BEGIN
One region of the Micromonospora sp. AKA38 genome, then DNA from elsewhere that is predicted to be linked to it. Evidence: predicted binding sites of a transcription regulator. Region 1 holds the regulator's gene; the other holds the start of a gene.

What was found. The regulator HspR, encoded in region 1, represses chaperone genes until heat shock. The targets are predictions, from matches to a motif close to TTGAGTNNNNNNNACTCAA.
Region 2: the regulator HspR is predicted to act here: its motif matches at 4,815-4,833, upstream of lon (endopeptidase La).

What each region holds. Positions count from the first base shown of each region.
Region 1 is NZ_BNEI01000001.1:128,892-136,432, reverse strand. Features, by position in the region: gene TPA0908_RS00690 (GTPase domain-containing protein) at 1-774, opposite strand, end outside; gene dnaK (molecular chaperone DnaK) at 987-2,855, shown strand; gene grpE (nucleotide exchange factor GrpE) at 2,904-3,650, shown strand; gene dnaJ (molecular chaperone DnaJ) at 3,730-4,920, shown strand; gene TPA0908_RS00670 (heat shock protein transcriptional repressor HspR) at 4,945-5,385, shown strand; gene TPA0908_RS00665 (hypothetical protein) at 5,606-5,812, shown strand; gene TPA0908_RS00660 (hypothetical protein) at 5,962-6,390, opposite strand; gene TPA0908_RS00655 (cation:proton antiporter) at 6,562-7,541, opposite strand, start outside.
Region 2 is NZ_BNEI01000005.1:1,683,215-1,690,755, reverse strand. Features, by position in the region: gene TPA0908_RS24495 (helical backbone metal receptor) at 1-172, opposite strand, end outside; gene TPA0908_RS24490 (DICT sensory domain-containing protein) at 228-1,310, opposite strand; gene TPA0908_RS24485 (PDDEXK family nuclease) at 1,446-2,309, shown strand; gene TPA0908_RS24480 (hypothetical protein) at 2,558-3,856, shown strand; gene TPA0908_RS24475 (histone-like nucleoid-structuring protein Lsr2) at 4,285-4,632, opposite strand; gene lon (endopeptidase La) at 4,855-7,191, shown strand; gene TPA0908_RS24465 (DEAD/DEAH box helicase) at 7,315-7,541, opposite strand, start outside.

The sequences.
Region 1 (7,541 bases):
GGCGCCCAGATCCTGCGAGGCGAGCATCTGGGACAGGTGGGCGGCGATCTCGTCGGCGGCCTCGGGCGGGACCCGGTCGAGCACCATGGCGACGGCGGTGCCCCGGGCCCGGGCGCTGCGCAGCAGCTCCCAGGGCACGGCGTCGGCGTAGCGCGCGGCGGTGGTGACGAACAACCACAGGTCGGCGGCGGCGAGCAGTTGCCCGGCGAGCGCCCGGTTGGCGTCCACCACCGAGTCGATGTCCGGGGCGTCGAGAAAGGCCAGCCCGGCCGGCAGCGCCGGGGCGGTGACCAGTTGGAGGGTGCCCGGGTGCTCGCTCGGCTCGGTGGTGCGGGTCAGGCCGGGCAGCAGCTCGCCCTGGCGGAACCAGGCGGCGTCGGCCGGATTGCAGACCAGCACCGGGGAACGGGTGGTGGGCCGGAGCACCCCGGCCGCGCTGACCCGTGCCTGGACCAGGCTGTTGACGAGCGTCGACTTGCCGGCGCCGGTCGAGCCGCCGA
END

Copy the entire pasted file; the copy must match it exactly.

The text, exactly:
One region of the Micromonospora sp. AKA38 genome, then DNA from elsewhere that is predicted to be linked to it. Evidence: predicted binding sites of a transcription regulator. Region 1 holds the regulator's gene; the other holds the start of a gene.

What was found. The regulator HspR, encoded in region 1, represses chaperone genes until heat shock. The targets are predictions, from matches to a motif close to TTGAGTNNNNNNNACTCAA.
Region 2: the regulator HspR is predicted to act here: its motif matches at 4,815-4,833, upstream of lon (endopeptidase La).

What each region holds. Positions count from the first base shown of each region.
Region 1 is NZ_BNEI01000001.1:128,892-136,432, reverse strand. Features, by position in the region: gene TPA0908_RS00690 (GTPase domain-containing protein) at 1-774, opposite strand, end outside; gene dnaK (molecular chaperone DnaK) at 987-2,855, shown strand; gene grpE (nucleotide exchange factor GrpE) at 2,904-3,650, shown strand; gene dnaJ (molecular chaperone DnaJ) at 3,730-4,920, shown strand; gene TPA0908_RS00670 (heat shock protein transcriptional repressor HspR) at 4,945-5,385, shown strand; gene TPA0908_RS00665 (hypothetical protein) at 5,606-5,812, shown strand; gene TPA0908_RS00660 (hypothetical protein) at 5,962-6,390, opposite strand; gene TPA0908_RS00655 (cation:proton antiporter) at 6,562-7,541, opposite strand, start outside.
Region 2 is NZ_BNEI01000005.1:1,683,215-1,690,755, reverse strand. Features, by position in the region: gene TPA0908_RS24495 (helical backbone metal receptor) at 1-172, opposite strand, end outside; gene TPA0908_RS24490 (DICT sensory domain-containing protein) at 228-1,310, opposite strand; gene TPA0908_RS24485 (PDDEXK family nuclease) at 1,446-2,309, shown strand; gene TPA0908_RS24480 (hypothetical protein) at 2,558-3,856, shown strand; gene TPA0908_RS24475 (histone-like nucleoid-structuring protein Lsr2) at 4,285-4,632, opposite strand; gene lon (endopeptidase La) at 4,855-7,191, shown strand; gene TPA0908_RS24465 (DEAD/DEAH box helicase) at 7,315-7,541, opposite strand, start outside.

The sequences.
Region 1 (7,541 bases):
GGCGCCCAGATCCTGCGAGGCGAGCATCTGGGACAGGTGGGCGGCGATCTCGTCGGCGGCCTCGGGCGGGACCCGGTCGAGCACCATGGCGACGGCGGTGCCCCGGGCCCGGGCGCTGCGCAGCAGCTCCCAGGGCACGGCGTCGGCGTAGCGCGCGGCGGTGGTGACGAACAACCACAGGTCGGCGGCGGCGAGCAGTTGCCCGGCGAGCGCCCGGTTGGCGTCCACCACCGAGTCGATGTCCGGGGCGTCGAGAAAGGCCAGCCCGGCCGGCAGCGCCGGGGCGGTGACCAGTTGGAGGGTGCCCGGGTGCTCGCTCGGCTCGGTGGTGCGGGTCAGGCCGGGCAGCAGCTCGCCCTGGCGGAACCAGGCGGCGTCGGCCGGATTGCAGACCAGCACCGGGGAACGGGTGGTGGGCCGGAGCACCCCGGCCGCGCTGACCCGTGCCTGGACCAGGCTGTTGACGAGCGTCGACTTGCCGGCGCCGGTCGAGCCGCCGA